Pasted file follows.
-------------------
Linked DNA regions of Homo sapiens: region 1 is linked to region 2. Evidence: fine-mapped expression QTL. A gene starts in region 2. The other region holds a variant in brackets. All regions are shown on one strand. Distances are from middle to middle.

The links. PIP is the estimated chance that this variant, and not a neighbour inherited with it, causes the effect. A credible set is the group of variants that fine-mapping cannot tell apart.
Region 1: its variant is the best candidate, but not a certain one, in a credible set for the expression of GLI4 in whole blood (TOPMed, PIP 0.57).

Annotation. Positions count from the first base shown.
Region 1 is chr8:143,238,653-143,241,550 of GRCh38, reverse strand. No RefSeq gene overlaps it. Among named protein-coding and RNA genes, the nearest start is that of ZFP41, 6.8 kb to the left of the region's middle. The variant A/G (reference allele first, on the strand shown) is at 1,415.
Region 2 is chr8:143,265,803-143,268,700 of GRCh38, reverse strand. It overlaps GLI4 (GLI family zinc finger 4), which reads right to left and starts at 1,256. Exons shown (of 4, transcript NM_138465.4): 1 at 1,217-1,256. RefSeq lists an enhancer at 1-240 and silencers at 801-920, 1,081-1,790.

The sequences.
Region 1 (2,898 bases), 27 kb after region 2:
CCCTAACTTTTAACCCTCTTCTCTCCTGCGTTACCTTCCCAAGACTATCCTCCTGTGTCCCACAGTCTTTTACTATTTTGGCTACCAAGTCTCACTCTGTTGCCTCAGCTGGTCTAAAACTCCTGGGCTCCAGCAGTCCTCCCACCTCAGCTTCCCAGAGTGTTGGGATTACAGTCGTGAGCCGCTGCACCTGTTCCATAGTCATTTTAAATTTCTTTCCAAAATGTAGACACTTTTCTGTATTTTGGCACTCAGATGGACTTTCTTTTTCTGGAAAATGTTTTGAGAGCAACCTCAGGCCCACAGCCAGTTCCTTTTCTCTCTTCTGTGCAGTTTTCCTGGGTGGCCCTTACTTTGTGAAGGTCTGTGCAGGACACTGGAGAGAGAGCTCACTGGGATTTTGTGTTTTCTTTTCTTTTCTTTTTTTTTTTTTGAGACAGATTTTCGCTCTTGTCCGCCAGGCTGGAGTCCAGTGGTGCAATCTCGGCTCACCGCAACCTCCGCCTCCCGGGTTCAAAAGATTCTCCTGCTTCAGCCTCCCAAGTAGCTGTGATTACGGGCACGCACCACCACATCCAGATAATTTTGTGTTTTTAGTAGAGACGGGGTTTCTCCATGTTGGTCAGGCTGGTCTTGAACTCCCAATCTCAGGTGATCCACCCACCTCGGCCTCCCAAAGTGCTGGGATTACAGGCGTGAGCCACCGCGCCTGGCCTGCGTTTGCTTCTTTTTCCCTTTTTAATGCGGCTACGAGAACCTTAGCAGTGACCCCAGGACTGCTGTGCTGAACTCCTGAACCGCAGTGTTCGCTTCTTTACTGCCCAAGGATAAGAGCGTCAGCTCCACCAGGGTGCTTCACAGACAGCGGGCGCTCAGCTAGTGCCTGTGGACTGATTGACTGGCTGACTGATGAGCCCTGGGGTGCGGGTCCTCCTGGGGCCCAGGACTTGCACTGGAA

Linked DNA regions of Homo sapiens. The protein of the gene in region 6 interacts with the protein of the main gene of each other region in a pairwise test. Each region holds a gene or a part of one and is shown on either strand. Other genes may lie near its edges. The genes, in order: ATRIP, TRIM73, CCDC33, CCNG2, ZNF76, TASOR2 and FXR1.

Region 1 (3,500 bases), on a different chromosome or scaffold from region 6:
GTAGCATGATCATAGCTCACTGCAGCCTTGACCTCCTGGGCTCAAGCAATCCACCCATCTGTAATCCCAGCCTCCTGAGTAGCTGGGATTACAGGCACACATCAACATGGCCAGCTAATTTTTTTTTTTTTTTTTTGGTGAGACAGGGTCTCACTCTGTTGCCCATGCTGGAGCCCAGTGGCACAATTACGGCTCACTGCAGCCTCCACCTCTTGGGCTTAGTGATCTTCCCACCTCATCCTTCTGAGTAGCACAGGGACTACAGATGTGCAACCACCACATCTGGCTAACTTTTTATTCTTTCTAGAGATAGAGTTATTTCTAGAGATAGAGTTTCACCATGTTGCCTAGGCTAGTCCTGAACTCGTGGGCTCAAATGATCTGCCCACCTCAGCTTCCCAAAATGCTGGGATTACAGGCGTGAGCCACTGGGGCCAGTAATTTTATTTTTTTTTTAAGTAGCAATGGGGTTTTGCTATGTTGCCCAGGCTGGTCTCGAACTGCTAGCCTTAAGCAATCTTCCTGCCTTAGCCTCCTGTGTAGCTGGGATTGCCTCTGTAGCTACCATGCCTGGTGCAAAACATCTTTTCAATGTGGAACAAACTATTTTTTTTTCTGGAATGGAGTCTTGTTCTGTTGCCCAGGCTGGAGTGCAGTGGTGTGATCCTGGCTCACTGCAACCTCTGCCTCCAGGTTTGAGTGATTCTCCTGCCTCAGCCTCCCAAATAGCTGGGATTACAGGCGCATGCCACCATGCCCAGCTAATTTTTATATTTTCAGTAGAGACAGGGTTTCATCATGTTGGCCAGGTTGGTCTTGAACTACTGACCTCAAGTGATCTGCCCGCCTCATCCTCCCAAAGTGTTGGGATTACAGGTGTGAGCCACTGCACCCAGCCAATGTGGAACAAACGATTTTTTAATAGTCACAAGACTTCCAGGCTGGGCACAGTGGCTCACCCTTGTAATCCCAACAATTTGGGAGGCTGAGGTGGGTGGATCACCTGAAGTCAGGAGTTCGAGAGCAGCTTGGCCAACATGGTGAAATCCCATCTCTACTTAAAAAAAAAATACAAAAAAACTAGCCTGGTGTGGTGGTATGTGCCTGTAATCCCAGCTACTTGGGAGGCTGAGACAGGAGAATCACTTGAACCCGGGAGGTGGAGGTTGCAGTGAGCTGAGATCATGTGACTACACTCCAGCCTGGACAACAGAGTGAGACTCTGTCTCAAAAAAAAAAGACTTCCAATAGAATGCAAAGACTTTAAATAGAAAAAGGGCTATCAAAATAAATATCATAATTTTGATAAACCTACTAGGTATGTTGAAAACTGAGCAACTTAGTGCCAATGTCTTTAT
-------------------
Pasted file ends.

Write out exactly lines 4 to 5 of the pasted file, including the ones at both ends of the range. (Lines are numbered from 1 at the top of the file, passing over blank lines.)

Annotation. Positions count from the first base shown.
Region 1 is chr8:143,238,653-143,241,550 of GRCh38, reverse strand. No RefSeq gene overlaps it. Among named protein-coding and RNA genes, the nearest start is that of ZFP41, 6.8 kb to the left of the region's middle. The variant A/G (reference allele first, on the strand shown) is at 1,415.